ST1 “having the opportunity to see the benefits of Interact such as easy access to class material and the feeling of actually having constant lecturer support through the use of the announcements and results of section was a great learning experience which will hopefully be useful in the years to come.”
       
      ST2 ”it gave direct and personal contact via the forums (chat room) to both your group participants and lecture, which I found terrific. As a group the three of us could converse directly to learn from what others were addressing in the group chat room and post our concerns. So for me it was a great Condit to other students both on-campus and DE.”
      EV1 Interact was fantastic. It was so easy to use (once you knew how) and it was so easy to communicate with fellow students and academic staff. It made life a lot easier.
    • 19. The Scenario/Constructionist Approach
      ST3“Another advantage of doing this activity as a group is that by interaction with other students in the subject we were able to gain a greater understanding of the area forensics. …. By working with students who are already involved in the area we were able to learn things that they knew and apply them to our investigation”
       
      ST4“Group work is an effective means of learning especially for those times when I found myself clueless. As forensic scientists interact with the police force and the legal Court of Justice’s group work gave me an inside of the real world it gave me an opportunity to learn how to adjust and respect individual differences. The activity was indeed fun and educational and are very good interactive tool for learning forensic science.”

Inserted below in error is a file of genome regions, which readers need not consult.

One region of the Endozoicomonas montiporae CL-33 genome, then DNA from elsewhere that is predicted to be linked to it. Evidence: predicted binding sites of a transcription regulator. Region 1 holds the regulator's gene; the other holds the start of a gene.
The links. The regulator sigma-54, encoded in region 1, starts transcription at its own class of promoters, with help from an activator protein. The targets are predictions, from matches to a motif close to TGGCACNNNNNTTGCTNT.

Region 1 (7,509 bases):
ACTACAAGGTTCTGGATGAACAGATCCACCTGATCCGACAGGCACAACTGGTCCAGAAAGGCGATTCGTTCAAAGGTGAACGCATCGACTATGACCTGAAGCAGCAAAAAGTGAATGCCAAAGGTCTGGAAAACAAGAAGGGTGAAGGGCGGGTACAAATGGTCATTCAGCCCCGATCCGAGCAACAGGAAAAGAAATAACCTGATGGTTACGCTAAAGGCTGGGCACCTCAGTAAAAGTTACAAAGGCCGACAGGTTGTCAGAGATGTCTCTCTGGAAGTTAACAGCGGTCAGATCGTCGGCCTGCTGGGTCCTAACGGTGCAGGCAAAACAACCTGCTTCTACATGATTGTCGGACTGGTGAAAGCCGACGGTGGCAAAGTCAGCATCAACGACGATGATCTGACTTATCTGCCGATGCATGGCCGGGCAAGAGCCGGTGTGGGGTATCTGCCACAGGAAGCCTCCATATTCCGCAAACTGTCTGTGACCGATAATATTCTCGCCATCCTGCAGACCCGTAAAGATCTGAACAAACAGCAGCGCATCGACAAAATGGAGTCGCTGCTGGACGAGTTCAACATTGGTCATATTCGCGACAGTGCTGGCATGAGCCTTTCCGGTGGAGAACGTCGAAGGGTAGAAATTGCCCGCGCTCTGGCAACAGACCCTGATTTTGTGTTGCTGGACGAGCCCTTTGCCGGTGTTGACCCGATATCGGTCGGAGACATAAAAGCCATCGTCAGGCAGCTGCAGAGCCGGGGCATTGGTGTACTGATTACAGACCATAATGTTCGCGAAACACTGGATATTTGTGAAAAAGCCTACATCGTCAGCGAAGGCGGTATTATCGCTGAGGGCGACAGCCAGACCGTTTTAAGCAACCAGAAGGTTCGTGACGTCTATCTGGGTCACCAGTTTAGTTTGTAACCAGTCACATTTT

ST5” this group activity has taught me a great deal about both working in a forensic team and in a team in general. And then how much a forensic investigation relies on teamwork and trust between its members that everyone will adequate play their part. Is not only applies in a forensic team but any team. I also learned how to manage my time effectively when trying to fit in with four other people. Is important for me to have my work in on time as the others in the group relying on my work to allow them to do theirs”
    • 20. Summary: Evaluation Rubric
      Communication and collaboration
      30% of student assessment required ongoing communication and collaboration.
      Students were given the opportunity to reflect on their actions when the group came together and peer learning and feedback was encouraged.
    • 21. Summary: Evaluation Rubric
      Learning Material
      Subject outline was provided in print and online and include a table showing which role had to do what when.
      Virtual tutorial using screen capture was created to guide students in how to set up and contribute to a wiki.
    • 22.  
    • 23. Summary: Evaluation Rubric